Syriza tipped to win Greek election – but no majority

Outgoing prime minister Alexis Tsipras’s gamble to call a snap election could backfire

Alexis Tsipras, who has resigned as Greek prime minister, with new caretaker prime minister Vassiliki Thanou. Photograph: Stoyan Nenov

Alexis Tsipras, who has resigned as Greek prime minister, with new caretaker prime minister Vassiliki Thanou. Photograph: Stoyan Nenov

 

Former Greek prime minister Alexis Tsipras’s leftist Syriza party will emerge as the biggest party in next month’s election but without the majority it was hoping for, the first opinion polls since he resigned last week showed.

One found that almost two- thirds of voters felt Mr Tsipras should not have sought a fresh mandate, while both surveys showed his favoured coalition ally would not make it into parliament.

That suggested his gamble to call early elections scheduled for September 20th to consolidate his power base could backfire, though in one of the polls over a quarter of voters remained undecided, making the final outcome far from clear.

Syriza was supported by 23 per cent of those polled by ProRata for Friday’s Efimerida Ton Syntakton newspaper, with New Democracy second on 19.5 percent. The previous ProRata poll in early July showed Syriza on 26 per cent compared with 15 per cent for New Democracy.

Most popular

Parapolitika

Mr Tsipras remained the most popular political leader with 41 per cent of voters having a positive or very positive view, with New Democracy leader Vangelis Meimarakis not far behind with 34 per cent, according to ProRata.

But 64 per cent of Greeks said they believed Mr Tsipras’s move to call snap polls was wrong, while 68 per cent agreed Greece must stay in the euro zone at any cost, even if that meant further austerity.

“The answers to these two questions lead to the conclusion that early elections may cost the [former] prime minister and Syriza,” the newspaper said.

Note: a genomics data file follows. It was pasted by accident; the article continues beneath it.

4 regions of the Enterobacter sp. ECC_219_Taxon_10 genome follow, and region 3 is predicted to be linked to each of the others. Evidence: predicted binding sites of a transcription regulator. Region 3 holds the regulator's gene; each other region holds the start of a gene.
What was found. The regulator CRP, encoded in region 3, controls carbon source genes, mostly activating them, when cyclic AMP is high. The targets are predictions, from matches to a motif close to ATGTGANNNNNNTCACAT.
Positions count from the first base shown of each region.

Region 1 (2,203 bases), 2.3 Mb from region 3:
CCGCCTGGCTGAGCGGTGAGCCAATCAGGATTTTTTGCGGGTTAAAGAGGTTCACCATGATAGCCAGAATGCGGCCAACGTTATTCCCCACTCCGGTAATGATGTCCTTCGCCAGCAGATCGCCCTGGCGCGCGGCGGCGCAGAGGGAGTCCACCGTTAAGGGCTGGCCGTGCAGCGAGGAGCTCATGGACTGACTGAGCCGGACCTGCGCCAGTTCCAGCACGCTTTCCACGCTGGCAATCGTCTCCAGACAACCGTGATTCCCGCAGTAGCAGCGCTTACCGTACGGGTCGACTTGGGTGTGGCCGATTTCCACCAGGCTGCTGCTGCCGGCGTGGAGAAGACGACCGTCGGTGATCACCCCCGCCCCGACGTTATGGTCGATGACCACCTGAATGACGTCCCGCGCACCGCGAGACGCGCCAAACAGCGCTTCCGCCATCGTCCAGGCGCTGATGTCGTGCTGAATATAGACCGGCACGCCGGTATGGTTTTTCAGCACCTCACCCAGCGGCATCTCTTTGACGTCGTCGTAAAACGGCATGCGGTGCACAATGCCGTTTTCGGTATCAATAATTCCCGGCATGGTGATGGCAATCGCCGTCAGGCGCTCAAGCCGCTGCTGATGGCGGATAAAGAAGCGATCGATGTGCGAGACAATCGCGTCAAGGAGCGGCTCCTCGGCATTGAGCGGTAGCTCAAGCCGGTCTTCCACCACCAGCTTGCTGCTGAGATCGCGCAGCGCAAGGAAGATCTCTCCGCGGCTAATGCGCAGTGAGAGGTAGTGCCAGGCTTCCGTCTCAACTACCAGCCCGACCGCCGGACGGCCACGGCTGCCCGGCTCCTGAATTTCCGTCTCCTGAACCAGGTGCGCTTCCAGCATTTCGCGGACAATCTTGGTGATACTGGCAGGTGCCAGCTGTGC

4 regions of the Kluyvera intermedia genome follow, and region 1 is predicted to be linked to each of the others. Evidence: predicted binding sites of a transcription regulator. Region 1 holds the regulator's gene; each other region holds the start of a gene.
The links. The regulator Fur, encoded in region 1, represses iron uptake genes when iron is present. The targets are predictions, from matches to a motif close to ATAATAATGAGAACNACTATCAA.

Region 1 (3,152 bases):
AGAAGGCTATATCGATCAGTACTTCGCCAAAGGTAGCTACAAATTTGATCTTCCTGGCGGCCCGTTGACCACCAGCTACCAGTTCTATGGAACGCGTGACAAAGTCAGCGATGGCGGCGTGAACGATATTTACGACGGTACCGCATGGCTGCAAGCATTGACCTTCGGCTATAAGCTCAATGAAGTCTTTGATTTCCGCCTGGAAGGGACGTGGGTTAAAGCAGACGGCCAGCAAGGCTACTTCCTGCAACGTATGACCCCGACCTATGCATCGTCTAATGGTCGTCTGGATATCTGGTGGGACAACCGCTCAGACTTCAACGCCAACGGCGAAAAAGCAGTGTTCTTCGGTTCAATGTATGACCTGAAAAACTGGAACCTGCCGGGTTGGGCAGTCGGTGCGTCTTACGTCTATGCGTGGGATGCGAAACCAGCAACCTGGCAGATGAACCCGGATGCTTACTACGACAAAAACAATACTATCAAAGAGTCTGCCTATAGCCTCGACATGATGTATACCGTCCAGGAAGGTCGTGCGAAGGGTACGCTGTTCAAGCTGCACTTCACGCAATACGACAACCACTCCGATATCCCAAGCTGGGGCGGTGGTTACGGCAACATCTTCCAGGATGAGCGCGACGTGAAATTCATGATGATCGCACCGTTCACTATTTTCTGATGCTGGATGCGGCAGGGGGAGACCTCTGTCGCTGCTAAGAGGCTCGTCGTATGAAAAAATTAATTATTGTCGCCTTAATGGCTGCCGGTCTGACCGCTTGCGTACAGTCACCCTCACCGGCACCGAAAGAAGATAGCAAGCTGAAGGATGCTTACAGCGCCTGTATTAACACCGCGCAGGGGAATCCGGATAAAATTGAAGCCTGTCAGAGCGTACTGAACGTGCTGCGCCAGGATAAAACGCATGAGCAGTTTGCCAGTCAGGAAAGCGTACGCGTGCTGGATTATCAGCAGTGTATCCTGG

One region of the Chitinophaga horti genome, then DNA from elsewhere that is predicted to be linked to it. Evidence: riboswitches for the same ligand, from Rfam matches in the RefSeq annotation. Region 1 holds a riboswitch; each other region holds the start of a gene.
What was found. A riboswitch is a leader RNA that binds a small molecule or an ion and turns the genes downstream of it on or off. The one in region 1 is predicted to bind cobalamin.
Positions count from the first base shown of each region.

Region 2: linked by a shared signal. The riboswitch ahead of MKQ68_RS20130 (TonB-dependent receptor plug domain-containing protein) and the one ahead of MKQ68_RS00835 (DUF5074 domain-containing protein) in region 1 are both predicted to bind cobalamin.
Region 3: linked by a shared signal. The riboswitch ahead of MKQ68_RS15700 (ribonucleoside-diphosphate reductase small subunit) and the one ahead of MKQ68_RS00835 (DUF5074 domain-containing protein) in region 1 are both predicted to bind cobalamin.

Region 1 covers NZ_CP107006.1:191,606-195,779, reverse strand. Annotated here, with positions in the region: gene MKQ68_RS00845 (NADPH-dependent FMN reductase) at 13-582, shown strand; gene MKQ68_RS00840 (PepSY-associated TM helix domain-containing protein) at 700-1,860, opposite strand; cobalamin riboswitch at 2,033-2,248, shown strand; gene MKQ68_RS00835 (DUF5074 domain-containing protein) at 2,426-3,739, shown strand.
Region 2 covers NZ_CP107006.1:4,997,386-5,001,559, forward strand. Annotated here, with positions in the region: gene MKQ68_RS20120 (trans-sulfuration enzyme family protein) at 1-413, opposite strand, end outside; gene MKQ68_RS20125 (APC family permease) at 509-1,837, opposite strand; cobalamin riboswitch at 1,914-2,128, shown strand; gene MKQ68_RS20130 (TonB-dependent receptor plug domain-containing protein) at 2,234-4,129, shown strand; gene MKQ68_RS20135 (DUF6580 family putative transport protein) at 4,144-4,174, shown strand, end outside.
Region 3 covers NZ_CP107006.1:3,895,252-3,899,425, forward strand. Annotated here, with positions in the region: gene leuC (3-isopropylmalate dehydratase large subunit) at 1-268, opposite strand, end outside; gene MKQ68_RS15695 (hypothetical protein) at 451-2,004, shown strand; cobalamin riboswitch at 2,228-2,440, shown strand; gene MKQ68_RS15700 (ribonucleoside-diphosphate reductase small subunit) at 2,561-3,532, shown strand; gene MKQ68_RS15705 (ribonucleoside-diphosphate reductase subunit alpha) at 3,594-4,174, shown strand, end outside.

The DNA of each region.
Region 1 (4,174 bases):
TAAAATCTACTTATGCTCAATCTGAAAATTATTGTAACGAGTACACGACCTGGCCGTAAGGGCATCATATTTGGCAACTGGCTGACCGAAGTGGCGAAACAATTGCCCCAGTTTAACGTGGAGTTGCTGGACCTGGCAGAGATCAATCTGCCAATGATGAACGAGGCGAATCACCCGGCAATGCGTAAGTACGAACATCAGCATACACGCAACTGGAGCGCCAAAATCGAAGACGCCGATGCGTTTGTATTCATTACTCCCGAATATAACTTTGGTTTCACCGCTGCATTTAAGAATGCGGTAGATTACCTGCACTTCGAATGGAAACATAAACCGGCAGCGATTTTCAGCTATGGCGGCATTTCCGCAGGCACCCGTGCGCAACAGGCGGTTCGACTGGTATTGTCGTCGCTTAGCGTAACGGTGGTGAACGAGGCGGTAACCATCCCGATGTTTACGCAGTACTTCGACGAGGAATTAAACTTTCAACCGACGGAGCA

The Greek presidency issued a decree yesterday confirming September 20th as the election date. A caretaker government led by supreme court judge Vassiliki Thanou was sworn in earlier, comprising both technocrats and political figures.

The latter include George Chouliarakis, who was part of Greece’s bailout negotiating team under Syriza, as interim finance minister.

An ally of the former deputy prime minister Yannis Dragasakis, Mr Chouliarakis took a decisive role in the talks in the summer and his appointment is likely to be seen as a positive for keeping the country’s bailout programme on track.

“The basic goal is continuity so that precious time is not wasted. There has to be progress on the issue of reinforcing the Greek banking system as quickly as possible,” Mr Chouliarakis said at the handover ceremony.

The head of the council of euro zone finance ministers, Jeroen Dijsselbloem, urged the interim government to continue preparations to implement the bailout in the run-up to the election and said Mr Chouliarakis “knows what he’s doing”.

Mr Tsipras resigned abruptly last week days after clinching an €86 billion bailout package from European and International Monetary Fund lenders, hoping to crush a rebellion by far-left lawmakers and tighten his grip on power.

Popular Unity, the party formed last week by Syriza rebels who oppose the bailout, was backed by 3.5 per cent in the ProRata poll – above the 3 per cent threshold needed to enter parliament – and 4.1 per cent in the poll by Metron Analysis.

Coalition partner

Mr Tsipras this week ruled out co-operating with the main pro-euro opposition parties – New Democracy, the Socialist Pasok and the centrist To Potami. The polls suggest in that event the country would face a second round of elections.

Still, with Syriza’s move to accept the EU/IMF bailout, the next parliament will continue have a substantial majority of pro-bailout parties, meaning the country’s future in the euro zone looks more secure than it did at the start of the year.

One-third of those who supported Mr Tsipras’ party in the January 2015 elections that took him into office said they were unsure if they will do so again, the ProRata poll said. – (Reuters)